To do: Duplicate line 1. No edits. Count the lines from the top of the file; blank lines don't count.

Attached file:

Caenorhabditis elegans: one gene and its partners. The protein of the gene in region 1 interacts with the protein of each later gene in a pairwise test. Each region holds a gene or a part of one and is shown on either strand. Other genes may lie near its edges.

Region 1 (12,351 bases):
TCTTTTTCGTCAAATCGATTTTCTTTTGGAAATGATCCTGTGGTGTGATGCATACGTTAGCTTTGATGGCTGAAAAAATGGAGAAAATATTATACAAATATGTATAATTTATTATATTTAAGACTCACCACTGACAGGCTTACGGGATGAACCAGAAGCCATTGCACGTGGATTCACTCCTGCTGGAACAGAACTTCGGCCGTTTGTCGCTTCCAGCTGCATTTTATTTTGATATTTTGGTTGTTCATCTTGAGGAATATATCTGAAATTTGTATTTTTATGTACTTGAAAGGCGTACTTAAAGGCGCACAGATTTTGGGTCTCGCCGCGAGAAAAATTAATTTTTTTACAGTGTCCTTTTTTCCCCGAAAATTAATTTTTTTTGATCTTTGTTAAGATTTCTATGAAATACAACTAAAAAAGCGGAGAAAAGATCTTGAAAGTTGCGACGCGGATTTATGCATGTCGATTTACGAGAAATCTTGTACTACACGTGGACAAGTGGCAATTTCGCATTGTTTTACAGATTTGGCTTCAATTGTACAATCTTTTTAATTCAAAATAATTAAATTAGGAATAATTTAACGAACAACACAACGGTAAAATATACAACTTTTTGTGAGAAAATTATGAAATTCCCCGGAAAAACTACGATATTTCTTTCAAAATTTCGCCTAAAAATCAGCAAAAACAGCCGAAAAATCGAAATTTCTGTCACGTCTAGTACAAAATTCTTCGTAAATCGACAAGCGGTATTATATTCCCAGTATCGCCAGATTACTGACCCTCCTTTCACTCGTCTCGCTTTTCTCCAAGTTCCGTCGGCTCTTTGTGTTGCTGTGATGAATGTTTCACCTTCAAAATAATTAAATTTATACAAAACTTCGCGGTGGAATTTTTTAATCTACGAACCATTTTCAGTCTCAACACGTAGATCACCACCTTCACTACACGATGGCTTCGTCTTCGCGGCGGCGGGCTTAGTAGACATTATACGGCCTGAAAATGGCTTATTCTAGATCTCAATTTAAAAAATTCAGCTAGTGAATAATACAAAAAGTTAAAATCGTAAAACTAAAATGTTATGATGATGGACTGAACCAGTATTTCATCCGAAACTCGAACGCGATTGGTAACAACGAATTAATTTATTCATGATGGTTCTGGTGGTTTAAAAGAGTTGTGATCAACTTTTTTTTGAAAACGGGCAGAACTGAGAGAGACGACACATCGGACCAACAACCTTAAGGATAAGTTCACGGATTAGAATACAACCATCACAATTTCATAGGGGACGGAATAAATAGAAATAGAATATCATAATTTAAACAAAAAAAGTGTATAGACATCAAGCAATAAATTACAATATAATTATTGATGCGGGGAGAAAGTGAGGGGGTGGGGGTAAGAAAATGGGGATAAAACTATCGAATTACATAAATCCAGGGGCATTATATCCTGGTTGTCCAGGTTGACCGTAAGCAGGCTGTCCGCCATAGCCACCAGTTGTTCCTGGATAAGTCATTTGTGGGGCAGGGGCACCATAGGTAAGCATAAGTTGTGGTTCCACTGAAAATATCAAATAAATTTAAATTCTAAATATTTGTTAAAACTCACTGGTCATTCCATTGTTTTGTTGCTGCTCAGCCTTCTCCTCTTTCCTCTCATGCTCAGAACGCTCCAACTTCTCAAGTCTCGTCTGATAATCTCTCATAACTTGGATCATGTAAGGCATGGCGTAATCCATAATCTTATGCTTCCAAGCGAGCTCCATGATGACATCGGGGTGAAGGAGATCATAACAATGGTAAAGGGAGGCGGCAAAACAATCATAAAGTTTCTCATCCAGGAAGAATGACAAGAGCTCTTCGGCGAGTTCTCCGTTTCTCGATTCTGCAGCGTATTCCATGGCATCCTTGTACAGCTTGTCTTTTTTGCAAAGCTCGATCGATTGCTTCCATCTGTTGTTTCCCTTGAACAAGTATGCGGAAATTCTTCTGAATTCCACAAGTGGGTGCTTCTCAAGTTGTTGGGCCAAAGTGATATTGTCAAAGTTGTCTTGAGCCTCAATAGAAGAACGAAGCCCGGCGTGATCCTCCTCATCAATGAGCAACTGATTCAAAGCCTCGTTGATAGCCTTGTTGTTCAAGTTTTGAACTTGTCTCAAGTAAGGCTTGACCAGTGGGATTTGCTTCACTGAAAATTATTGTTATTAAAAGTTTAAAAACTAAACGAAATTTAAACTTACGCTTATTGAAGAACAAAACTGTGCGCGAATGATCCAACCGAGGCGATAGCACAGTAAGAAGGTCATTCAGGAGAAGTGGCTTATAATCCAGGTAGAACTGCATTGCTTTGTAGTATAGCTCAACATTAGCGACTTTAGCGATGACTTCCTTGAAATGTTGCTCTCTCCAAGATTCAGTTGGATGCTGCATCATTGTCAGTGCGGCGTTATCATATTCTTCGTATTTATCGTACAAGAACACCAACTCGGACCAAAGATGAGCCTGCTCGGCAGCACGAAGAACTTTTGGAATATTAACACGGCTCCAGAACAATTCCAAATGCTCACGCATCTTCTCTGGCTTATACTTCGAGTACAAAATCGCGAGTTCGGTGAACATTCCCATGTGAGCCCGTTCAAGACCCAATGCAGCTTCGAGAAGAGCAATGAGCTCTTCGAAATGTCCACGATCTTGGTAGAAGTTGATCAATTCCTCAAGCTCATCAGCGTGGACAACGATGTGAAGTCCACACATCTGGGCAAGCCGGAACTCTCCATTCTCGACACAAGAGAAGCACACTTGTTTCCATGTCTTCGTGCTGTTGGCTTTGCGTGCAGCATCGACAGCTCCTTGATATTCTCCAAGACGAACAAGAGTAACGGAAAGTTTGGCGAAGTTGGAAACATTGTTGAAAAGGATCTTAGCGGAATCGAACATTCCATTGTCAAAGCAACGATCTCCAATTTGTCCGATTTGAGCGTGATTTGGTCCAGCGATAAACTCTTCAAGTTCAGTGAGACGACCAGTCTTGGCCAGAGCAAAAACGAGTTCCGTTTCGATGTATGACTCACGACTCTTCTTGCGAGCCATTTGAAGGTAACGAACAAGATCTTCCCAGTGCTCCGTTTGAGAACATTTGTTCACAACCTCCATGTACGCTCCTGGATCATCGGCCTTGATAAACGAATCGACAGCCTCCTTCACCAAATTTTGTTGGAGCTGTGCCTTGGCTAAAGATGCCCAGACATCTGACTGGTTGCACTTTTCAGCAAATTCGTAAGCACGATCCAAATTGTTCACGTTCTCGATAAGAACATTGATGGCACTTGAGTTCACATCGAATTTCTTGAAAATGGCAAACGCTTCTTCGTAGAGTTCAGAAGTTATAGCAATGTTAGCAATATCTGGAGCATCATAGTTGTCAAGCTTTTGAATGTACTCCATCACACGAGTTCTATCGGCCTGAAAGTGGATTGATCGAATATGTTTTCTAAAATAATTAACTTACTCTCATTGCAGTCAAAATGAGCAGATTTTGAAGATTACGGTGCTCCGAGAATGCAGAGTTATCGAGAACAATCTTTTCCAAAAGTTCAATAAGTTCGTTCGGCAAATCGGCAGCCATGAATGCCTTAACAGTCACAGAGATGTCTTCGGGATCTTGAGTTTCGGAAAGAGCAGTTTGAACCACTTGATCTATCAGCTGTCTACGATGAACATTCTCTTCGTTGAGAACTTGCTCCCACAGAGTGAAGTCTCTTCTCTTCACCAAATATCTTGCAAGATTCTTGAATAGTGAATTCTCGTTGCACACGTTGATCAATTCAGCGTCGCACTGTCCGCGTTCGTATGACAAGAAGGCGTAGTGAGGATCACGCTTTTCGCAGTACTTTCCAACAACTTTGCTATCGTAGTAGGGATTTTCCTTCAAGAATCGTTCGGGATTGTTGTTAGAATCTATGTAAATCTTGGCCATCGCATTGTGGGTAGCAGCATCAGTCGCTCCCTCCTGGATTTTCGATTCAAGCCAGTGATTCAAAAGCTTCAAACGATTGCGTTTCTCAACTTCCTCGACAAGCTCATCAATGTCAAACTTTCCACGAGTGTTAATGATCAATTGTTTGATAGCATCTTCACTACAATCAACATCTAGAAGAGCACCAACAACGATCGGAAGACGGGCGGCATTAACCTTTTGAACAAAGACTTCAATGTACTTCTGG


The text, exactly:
Caenorhabditis elegans: one gene and its partners. The protein of the gene in region 1 interacts with the protein of each later gene in a pairwise test. Each region holds a gene or a part of one and is shown on either strand. Other genes may lie near its edges.